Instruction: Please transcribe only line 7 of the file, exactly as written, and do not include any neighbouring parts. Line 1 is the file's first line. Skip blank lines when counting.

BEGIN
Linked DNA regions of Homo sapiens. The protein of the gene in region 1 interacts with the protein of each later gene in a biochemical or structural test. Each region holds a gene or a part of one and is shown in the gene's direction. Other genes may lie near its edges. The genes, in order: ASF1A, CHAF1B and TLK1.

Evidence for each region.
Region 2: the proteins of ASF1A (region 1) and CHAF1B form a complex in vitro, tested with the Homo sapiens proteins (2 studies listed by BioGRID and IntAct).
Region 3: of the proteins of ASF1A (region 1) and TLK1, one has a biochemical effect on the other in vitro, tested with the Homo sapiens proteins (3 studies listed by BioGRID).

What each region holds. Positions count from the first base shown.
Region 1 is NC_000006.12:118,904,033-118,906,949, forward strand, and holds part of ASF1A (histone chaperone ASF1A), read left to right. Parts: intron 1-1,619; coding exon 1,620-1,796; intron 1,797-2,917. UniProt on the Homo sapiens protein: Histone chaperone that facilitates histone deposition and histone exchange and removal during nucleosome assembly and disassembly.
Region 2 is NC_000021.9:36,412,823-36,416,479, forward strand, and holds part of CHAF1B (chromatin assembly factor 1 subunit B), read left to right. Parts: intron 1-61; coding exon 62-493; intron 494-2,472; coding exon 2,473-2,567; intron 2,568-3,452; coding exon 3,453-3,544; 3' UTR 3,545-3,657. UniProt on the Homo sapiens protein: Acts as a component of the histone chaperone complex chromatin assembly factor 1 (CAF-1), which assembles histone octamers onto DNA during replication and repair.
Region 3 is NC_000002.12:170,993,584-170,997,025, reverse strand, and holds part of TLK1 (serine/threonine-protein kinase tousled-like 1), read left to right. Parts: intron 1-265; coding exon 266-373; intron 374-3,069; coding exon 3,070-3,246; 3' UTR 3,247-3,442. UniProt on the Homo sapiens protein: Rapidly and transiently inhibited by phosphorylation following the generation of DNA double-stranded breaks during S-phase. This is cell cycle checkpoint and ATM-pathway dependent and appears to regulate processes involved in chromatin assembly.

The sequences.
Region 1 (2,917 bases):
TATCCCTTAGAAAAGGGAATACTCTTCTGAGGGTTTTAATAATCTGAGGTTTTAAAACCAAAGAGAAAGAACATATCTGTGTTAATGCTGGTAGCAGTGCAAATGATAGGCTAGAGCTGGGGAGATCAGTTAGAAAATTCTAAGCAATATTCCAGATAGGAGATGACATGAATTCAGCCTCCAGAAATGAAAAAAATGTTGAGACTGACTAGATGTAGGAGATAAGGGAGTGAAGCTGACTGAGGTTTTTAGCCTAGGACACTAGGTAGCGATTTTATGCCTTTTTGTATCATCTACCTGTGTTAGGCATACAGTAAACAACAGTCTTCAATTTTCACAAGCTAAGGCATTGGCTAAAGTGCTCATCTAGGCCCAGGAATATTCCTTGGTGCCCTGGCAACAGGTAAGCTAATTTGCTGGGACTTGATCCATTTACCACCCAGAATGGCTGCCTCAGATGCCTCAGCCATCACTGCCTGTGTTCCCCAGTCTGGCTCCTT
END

Region 2 is NC_000021.9:36,412,823-36,416,479, forward strand, and holds part of CHAF1B (chromatin assembly factor 1 subunit B), read left to right. Parts: intron 1-61; coding exon 62-493; intron 494-2,472; coding exon 2,473-2,567; intron 2,568-3,452; coding exon 3,453-3,544; 3' UTR 3,545-3,657. UniProt on the Homo sapiens protein: Acts as a component of the histone chaperone complex chromatin assembly factor 1 (CAF-1), which assembles histone octamers onto DNA during replication and repair.